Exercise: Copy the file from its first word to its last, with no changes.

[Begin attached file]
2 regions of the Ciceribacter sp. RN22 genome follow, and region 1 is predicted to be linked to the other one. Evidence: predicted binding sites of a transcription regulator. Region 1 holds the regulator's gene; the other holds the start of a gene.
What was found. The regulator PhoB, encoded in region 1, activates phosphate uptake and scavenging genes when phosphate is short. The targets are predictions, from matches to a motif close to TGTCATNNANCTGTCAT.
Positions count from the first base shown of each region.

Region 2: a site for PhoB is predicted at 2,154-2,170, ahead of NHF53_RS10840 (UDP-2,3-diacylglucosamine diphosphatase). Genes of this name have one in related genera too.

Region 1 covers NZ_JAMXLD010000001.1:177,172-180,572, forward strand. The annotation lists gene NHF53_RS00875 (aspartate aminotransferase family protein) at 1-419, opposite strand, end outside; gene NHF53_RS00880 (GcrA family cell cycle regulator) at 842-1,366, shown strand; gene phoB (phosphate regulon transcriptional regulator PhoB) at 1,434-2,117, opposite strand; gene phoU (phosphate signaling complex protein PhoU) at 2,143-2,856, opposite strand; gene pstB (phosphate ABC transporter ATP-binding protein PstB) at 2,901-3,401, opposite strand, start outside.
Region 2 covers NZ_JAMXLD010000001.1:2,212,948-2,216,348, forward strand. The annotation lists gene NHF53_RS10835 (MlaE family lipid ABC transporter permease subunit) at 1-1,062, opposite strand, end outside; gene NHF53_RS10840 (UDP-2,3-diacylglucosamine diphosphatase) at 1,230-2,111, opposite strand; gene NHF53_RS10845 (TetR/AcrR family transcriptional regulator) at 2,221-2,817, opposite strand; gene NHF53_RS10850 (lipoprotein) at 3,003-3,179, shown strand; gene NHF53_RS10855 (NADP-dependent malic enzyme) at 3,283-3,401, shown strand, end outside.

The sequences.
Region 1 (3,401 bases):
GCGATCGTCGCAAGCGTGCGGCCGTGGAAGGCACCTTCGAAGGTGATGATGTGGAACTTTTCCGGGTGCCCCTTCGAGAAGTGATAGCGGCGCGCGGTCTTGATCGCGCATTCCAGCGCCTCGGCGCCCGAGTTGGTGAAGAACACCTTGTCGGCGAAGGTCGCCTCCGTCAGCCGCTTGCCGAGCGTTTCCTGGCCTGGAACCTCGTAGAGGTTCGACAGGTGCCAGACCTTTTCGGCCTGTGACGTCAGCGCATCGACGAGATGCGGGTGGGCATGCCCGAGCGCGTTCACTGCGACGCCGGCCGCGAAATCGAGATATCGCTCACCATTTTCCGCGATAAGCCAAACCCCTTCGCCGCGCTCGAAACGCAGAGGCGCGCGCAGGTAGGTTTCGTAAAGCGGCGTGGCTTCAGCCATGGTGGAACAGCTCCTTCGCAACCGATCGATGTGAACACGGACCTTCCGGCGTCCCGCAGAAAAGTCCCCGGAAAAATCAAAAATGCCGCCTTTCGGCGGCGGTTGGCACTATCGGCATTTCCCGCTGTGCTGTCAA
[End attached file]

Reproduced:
2 regions of the Ciceribacter sp. RN22 genome follow, and region 1 is predicted to be linked to the other one. Evidence: predicted binding sites of a transcription regulator. Region 1 holds the regulator's gene; the other holds the start of a gene.
What was found. The regulator PhoB, encoded in region 1, activates phosphate uptake and scavenging genes when phosphate is short. The targets are predictions, from matches to a motif close to TGTCATNNANCTGTCAT.
Positions count from the first base shown of each region.

Region 2: a site for PhoB is predicted at 2,154-2,170, ahead of NHF53_RS10840 (UDP-2,3-diacylglucosamine diphosphatase). Genes of this name have one in related genera too.

Region 1 covers NZ_JAMXLD010000001.1:177,172-180,572, forward strand. The annotation lists gene NHF53_RS00875 (aspartate aminotransferase family protein) at 1-419, opposite strand, end outside; gene NHF53_RS00880 (GcrA family cell cycle regulator) at 842-1,366, shown strand; gene phoB (phosphate regulon transcriptional regulator PhoB) at 1,434-2,117, opposite strand; gene phoU (phosphate signaling complex protein PhoU) at 2,143-2,856, opposite strand; gene pstB (phosphate ABC transporter ATP-binding protein PstB) at 2,901-3,401, opposite strand, start outside.
Region 2 covers NZ_JAMXLD010000001.1:2,212,948-2,216,348, forward strand. The annotation lists gene NHF53_RS10835 (MlaE family lipid ABC transporter permease subunit) at 1-1,062, opposite strand, end outside; gene NHF53_RS10840 (UDP-2,3-diacylglucosamine diphosphatase) at 1,230-2,111, opposite strand; gene NHF53_RS10845 (TetR/AcrR family transcriptional regulator) at 2,221-2,817, opposite strand; gene NHF53_RS10850 (lipoprotein) at 3,003-3,179, shown strand; gene NHF53_RS10855 (NADP-dependent malic enzyme) at 3,283-3,401, shown strand, end outside.

The sequences.
Region 1 (3,401 bases):
GCGATCGTCGCAAGCGTGCGGCCGTGGAAGGCACCTTCGAAGGTGATGATGTGGAACTTTTCCGGGTGCCCCTTCGAGAAGTGATAGCGGCGCGCGGTCTTGATCGCGCATTCCAGCGCCTCGGCGCCCGAGTTGGTGAAGAACACCTTGTCGGCGAAGGTCGCCTCCGTCAGCCGCTTGCCGAGCGTTTCCTGGCCTGGAACCTCGTAGAGGTTCGACAGGTGCCAGACCTTTTCGGCCTGTGACGTCAGCGCATCGACGAGATGCGGGTGGGCATGCCCGAGCGCGTTCACTGCGACGCCGGCCGCGAAATCGAGATATCGCTCACCATTTTCCGCGATAAGCCAAACCCCTTCGCCGCGCTCGAAACGCAGAGGCGCGCGCAGGTAGGTTTCGTAAAGCGGCGTGGCTTCAGCCATGGTGGAACAGCTCCTTCGCAACCGATCGATGTGAACACGGACCTTCCGGCGTCCCGCAGAAAAGTCCCCGGAAAAATCAAAAATGCCGCCTTTCGGCGGCGGTTGGCACTATCGGCATTTCCCGCTGTGCTGTCAA